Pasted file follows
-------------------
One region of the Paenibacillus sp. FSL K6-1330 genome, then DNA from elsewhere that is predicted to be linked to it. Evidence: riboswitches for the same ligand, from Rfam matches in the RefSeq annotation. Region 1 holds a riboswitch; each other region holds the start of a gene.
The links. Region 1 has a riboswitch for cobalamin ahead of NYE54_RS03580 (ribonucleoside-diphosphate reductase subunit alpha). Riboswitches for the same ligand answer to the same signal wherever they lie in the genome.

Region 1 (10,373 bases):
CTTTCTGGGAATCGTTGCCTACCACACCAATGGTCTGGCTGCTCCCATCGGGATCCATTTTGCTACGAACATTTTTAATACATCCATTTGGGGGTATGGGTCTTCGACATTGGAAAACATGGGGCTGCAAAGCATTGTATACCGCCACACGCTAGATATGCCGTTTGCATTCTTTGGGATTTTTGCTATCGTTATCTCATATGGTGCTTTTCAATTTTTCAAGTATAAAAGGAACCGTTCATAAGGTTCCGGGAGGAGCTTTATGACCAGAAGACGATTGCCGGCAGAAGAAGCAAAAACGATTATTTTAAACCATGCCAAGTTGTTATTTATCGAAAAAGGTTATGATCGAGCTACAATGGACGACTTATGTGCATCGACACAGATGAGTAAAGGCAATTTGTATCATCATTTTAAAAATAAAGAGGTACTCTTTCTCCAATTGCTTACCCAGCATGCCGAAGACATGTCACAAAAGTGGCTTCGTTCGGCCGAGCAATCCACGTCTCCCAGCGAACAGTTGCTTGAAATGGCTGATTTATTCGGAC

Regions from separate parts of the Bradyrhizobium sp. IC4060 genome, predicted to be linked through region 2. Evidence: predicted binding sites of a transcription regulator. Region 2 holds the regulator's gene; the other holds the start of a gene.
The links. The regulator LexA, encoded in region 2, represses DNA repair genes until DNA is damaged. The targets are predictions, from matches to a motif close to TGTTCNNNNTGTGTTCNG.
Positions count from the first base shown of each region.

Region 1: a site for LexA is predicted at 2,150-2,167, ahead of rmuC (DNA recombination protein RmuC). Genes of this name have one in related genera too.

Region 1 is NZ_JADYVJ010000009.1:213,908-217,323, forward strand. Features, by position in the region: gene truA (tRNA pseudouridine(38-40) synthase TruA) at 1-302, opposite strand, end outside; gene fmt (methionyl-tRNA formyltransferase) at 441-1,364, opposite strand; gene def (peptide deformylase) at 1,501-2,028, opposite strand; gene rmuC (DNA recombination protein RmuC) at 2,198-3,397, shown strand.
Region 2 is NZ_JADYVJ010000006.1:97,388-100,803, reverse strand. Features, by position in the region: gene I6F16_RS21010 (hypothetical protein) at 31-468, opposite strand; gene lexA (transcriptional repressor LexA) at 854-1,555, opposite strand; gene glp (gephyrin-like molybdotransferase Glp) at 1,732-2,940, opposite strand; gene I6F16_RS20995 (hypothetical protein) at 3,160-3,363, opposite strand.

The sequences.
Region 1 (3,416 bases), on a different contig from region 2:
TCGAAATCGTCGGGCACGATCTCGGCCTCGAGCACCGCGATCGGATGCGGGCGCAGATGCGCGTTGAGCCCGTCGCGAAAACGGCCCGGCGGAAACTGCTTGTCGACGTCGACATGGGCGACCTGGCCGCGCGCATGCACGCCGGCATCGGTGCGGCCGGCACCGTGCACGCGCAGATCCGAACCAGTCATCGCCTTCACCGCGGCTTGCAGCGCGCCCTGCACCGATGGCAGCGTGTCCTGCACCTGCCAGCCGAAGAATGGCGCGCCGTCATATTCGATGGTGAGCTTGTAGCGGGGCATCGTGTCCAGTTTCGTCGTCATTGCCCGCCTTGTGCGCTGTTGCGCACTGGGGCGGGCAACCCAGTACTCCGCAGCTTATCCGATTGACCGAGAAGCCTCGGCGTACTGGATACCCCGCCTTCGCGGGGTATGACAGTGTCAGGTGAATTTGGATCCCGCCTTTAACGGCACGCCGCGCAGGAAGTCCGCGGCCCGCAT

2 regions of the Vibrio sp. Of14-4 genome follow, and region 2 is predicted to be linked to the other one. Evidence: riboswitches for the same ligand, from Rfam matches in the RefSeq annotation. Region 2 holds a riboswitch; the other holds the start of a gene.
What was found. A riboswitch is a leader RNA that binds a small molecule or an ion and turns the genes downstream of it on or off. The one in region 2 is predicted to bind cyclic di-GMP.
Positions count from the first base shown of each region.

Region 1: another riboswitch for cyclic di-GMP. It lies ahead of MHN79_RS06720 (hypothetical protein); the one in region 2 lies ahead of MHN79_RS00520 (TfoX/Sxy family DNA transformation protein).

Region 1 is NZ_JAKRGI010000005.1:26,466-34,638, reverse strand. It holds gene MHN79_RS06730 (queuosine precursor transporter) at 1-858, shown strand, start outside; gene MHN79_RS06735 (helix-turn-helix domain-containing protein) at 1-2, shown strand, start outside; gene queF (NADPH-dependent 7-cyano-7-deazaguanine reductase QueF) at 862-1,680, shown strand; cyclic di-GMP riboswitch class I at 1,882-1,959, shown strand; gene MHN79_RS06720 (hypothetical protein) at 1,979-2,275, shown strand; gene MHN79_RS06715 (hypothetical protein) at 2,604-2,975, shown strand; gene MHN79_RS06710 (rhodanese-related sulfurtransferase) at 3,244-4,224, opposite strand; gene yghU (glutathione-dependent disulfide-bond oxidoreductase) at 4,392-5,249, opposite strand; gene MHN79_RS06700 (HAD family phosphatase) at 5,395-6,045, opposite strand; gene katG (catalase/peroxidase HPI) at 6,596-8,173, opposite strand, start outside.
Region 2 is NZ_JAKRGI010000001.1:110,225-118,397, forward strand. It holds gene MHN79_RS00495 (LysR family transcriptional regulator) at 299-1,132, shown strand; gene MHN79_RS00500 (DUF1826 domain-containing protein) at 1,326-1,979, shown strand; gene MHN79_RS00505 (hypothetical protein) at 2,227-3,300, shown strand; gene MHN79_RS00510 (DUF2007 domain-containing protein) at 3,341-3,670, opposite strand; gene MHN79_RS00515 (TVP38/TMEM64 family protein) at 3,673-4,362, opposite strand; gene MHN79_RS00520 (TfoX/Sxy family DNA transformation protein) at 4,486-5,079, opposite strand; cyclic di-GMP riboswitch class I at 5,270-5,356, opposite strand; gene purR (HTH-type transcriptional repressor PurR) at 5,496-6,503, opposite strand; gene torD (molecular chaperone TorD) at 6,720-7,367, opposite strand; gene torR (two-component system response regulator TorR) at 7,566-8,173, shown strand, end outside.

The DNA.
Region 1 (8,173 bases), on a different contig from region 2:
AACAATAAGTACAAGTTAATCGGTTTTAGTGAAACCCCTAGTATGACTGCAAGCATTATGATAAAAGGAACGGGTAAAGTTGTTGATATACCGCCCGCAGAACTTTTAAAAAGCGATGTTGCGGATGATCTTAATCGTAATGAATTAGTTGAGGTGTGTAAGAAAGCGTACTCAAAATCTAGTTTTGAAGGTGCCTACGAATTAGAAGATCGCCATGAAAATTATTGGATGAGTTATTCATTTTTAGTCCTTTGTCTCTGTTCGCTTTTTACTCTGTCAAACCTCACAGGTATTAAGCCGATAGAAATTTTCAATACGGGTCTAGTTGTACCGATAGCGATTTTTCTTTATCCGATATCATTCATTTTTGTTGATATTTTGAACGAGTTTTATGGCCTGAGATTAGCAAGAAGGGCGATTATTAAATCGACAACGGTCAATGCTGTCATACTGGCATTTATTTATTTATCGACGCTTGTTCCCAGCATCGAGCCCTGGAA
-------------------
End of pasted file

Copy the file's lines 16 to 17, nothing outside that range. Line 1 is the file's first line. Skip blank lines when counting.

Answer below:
Positions count from the first base shown of each region.

Region 1: another riboswitch for cyclic di-GMP. It lies ahead of MHN79_RS06720 (hypothetical protein); the one in region 2 lies ahead of MHN79_RS00520 (TfoX/Sxy family DNA transformation protein).